A terpene such as myrcene can reduce the brain's resistance to generate chemical processes when it is under the influence of cannabinoids. In turn, pinene helps to combat the side effects of THC, so it can be used in the medical sector safely. The combination between several terpenes such as pinene, myrcene, and caryophyllene help to combat anxiety.
The mix between the terpenes linalool and limonene and the cannabinoid CBG helps the treatment of staphylococcus infections. THC combined with CBN strengthens sedative effects. Linalool and limonene, along with CBD, could be used as anti-acne treatments. These are only some of the possible examples of the synergies that could be created between different marijuana compounds and they are only scratching the surface of all the combinations available to us, an endless amount of medical possibilities that could change the lives of millions of people.
In 1985 the United States approved Marinol (dronabinol), a medicine containing pure THC that was devised to alleviate the side effects of chemotherapy. After testing it on patients, though, many of them reported they preferred the plant to Marinol on grounds that the effect of isolated THC was too strong and unpleasant. That was when the medical community began to become aware that other components could have a more important role than what was previously thought.
The entourage effect is a discovery that, although known about for years, has barely been taken into consideration. On the contrary, attention has always been paid to the effects of THC, with many people referring to it in order to criticise cannabis.
Each cannabis strain has a different composition that results in a psychoactivity of its own
Things are not black and white
Medicines based solely on CBD have gradually been gaining momentum over the last few years. Arguably, the so-called "CBD wave" started with the case of Charlotte Fiji, an American girl that suffers from Dravet's syndrome (refractory epilepsy) and who is still alive thanks to a CBD-rich cannabis strain called Charlotte's web. Following an improvement in her condition, the therapeutic properties of CBD started to make the headlines, and bank seeds like Dinafem Seeds engaged in breeding programs for the creation of the cannabidiol-reach strains available on the market today. Progress has been such that we now have different THC/CBD ratios that allow to address every patient's needs. These range from strains like Dinamed Plus CBD, with just 1% THC and up to 20% CBD, to strains with a 1:1 ratio (THC/CBD) like Bubba Kush CBD.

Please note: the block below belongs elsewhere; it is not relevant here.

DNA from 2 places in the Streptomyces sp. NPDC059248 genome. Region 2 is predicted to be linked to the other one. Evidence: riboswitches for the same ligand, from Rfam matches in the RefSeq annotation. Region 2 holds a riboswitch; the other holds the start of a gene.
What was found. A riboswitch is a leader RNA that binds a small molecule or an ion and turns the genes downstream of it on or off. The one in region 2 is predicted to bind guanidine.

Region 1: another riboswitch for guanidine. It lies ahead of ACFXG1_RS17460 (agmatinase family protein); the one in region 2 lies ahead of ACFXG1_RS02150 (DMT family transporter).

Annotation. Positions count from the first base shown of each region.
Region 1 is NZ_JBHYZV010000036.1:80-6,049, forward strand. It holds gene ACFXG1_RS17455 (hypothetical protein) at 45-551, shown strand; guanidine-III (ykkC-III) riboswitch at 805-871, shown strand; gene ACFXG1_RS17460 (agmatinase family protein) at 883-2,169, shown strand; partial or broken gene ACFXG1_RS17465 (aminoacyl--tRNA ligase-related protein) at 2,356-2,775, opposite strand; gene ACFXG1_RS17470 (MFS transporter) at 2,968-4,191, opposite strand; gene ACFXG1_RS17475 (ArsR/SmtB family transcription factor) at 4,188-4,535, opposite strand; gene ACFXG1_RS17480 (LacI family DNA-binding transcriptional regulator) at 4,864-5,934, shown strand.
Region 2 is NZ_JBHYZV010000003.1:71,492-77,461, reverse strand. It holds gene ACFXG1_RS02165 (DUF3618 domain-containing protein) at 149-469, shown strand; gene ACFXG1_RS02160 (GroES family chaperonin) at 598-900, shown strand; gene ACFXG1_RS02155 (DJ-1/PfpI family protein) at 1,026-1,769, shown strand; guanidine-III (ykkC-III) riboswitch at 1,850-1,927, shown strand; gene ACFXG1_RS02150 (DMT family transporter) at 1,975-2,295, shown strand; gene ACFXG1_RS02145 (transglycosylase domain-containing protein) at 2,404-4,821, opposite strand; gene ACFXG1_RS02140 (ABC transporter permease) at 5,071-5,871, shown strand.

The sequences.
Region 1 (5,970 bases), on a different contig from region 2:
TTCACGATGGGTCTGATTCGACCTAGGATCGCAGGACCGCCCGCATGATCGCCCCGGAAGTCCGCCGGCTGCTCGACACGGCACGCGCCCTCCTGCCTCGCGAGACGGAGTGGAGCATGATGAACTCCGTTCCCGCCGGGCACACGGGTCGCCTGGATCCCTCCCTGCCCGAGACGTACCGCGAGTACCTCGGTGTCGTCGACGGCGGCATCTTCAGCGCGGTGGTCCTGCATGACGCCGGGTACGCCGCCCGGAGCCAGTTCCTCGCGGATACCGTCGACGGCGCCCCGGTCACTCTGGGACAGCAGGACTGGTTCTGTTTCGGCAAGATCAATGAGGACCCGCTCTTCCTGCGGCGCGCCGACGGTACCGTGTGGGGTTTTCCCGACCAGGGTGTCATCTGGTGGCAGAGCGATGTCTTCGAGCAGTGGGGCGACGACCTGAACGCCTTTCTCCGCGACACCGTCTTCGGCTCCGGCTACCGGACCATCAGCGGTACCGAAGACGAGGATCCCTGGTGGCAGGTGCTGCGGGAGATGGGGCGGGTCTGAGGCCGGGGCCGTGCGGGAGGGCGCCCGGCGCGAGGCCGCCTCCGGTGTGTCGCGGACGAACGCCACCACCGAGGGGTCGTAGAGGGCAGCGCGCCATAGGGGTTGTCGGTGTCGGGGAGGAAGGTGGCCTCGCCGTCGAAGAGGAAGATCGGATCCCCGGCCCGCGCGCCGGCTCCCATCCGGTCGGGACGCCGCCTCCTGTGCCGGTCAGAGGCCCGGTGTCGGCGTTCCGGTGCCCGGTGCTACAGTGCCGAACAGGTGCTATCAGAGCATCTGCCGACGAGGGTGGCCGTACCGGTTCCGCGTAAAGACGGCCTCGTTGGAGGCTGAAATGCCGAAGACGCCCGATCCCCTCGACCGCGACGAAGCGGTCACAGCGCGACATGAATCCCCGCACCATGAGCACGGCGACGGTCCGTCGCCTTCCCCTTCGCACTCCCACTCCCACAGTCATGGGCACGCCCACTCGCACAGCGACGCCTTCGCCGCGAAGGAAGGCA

On the other hand, although there are cases like that of Charlotte Figi, other parents claim that CBD oil alone is not helping their children. Brian Wilson, former president of New Jersey, moved to Colorado in 2014 with his son, who suffers from Dravet syndrome. He explains that CBD is a "very important element in the mix, but only a part of it," and adds that he has no real control on the child's crisis until he gives him oil with a little THC, in addition to the CBD. He explains that other people do well with the mixes that do not have a specific ingredient and, therefore, he believes that this type of medicine should be created on an individual basis, as that there is not and should not be a unique and magic recipe for everyone.
But while evidence supports the benefits of the entourage effect, this is not a black and white issue. Because researchers have not yet been able to synthetize and recreate the full spectrum of cannabinoids and other elements in the cannabis plant, it is still not possible to develop a drug that contains them all, aside from the plant itself. This is why cannabinoids are treated separately even if they're not as effective as when combined with other cannabinoid and non-cannabinoid substances - but at least this allows to recreate and standardize them as any other drug.
In cases like that of Epidiolex, the drugs based on a single cannabinoid have proved effective, and are the closest thing to a pharmacological cannabis treatment we have so far. The main problem with using the unprocessed cannabis plant as a treatment is that patients cannot control the cannabinoid dose they take. Hopefully, though, further research and investment will result in better outcomes, allowing to make the therapeutic properties of cannabis available to patients just like any other drug.